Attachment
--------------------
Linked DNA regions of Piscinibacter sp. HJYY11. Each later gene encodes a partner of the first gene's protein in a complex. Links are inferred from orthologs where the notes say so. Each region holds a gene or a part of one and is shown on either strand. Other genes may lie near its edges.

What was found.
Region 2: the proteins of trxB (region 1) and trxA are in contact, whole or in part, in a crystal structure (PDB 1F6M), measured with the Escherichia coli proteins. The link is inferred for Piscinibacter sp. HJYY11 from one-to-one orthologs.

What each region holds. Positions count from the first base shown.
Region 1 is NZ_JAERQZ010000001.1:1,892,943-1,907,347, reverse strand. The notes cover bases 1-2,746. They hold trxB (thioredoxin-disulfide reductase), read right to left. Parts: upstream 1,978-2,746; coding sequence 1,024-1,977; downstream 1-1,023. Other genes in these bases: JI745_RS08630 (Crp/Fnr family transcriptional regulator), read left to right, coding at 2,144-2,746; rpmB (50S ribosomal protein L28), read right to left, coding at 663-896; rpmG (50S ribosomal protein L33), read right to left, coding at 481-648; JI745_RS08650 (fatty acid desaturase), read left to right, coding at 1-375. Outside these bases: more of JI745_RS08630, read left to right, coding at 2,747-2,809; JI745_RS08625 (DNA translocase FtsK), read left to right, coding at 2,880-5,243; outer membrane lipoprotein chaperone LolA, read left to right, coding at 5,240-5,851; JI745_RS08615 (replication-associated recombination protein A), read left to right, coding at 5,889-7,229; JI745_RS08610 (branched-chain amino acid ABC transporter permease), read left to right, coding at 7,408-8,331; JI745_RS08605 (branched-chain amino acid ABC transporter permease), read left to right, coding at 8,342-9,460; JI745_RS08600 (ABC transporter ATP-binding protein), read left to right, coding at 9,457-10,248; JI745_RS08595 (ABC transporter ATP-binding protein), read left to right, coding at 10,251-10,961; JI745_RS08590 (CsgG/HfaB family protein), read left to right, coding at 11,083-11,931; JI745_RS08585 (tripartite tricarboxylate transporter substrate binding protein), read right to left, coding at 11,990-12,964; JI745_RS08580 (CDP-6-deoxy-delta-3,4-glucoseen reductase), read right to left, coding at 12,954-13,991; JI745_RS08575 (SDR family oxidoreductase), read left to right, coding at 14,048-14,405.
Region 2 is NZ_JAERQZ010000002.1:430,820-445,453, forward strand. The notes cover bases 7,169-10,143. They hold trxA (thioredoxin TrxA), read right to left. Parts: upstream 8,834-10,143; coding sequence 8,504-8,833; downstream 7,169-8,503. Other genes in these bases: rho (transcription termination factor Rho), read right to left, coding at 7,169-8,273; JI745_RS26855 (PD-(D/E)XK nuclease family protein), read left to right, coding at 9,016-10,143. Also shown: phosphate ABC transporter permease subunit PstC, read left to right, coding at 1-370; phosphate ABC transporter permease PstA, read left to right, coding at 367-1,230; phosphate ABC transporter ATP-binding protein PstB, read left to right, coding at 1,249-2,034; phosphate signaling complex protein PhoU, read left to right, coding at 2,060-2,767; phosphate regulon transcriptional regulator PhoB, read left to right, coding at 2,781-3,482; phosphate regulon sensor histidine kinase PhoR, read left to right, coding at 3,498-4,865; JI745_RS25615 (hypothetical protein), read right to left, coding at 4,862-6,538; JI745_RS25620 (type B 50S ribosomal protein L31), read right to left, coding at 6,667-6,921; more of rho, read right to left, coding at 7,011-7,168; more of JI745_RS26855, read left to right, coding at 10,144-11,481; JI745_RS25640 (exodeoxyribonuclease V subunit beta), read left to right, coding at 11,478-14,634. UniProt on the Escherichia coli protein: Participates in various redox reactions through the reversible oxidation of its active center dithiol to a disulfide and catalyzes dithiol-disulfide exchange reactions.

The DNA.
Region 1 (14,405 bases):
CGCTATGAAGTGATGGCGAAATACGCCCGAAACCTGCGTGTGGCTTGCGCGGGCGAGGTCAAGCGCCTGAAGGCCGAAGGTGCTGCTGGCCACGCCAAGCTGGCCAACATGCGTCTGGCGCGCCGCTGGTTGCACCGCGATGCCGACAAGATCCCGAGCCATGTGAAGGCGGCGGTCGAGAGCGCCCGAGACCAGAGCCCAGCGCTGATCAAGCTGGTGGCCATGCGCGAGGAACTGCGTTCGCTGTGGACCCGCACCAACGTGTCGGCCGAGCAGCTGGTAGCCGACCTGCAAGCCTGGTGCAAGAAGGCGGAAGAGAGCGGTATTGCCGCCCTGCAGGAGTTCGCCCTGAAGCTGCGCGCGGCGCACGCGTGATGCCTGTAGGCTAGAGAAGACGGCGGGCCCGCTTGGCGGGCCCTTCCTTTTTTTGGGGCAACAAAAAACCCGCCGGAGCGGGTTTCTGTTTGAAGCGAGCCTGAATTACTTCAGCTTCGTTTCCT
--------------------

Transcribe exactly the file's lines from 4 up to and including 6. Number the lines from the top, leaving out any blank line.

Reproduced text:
What each region holds. Positions count from the first base shown.
Region 1 is NZ_JAERQZ010000001.1:1,892,943-1,907,347, reverse strand. The notes cover bases 1-2,746. They hold trxB (thioredoxin-disulfide reductase), read right to left. Parts: upstream 1,978-2,746; coding sequence 1,024-1,977; downstream 1-1,023. Other genes in these bases: JI745_RS08630 (Crp/Fnr family transcriptional regulator), read left to right, coding at 2,144-2,746; rpmB (50S ribosomal protein L28), read right to left, coding at 663-896; rpmG (50S ribosomal protein L33), read right to left, coding at 481-648; JI745_RS08650 (fatty acid desaturase), read left to right, coding at 1-375. Outside these bases: more of JI745_RS08630, read left to right, coding at 2,747-2,809; JI745_RS08625 (DNA translocase FtsK), read left to right, coding at 2,880-5,243; outer membrane lipoprotein chaperone LolA, read left to right, coding at 5,240-5,851; JI745_RS08615 (replication-associated recombination protein A), read left to right, coding at 5,889-7,229; JI745_RS08610 (branched-chain amino acid ABC transporter permease), read left to right, coding at 7,408-8,331; JI745_RS08605 (branched-chain amino acid ABC transporter permease), read left to right, coding at 8,342-9,460; JI745_RS08600 (ABC transporter ATP-binding protein), read left to right, coding at 9,457-10,248; JI745_RS08595 (ABC transporter ATP-binding protein), read left to right, coding at 10,251-10,961; JI745_RS08590 (CsgG/HfaB family protein), read left to right, coding at 11,083-11,931; JI745_RS08585 (tripartite tricarboxylate transporter substrate binding protein), read right to left, coding at 11,990-12,964; JI745_RS08580 (CDP-6-deoxy-delta-3,4-glucoseen reductase), read right to left, coding at 12,954-13,991; JI745_RS08575 (SDR family oxidoreductase), read left to right, coding at 14,048-14,405.
Region 2 is NZ_JAERQZ010000002.1:430,820-445,453, forward strand. The notes cover bases 7,169-10,143. They hold trxA (thioredoxin TrxA), read right to left. Parts: upstream 8,834-10,143; coding sequence 8,504-8,833; downstream 7,169-8,503. Other genes in these bases: rho (transcription termination factor Rho), read right to left, coding at 7,169-8,273; JI745_RS26855 (PD-(D/E)XK nuclease family protein), read left to right, coding at 9,016-10,143. Also shown: phosphate ABC transporter permease subunit PstC, read left to right, coding at 1-370; phosphate ABC transporter permease PstA, read left to right, coding at 367-1,230; phosphate ABC transporter ATP-binding protein PstB, read left to right, coding at 1,249-2,034; phosphate signaling complex protein PhoU, read left to right, coding at 2,060-2,767; phosphate regulon transcriptional regulator PhoB, read left to right, coding at 2,781-3,482; phosphate regulon sensor histidine kinase PhoR, read left to right, coding at 3,498-4,865; JI745_RS25615 (hypothetical protein), read right to left, coding at 4,862-6,538; JI745_RS25620 (type B 50S ribosomal protein L31), read right to left, coding at 6,667-6,921; more of rho, read right to left, coding at 7,011-7,168; more of JI745_RS26855, read left to right, coding at 10,144-11,481; JI745_RS25640 (exodeoxyribonuclease V subunit beta), read left to right, coding at 11,478-14,634. UniProt on the Escherichia coli protein: Participates in various redox reactions through the reversible oxidation of its active center dithiol to a disulfide and catalyzes dithiol-disulfide exchange reactions.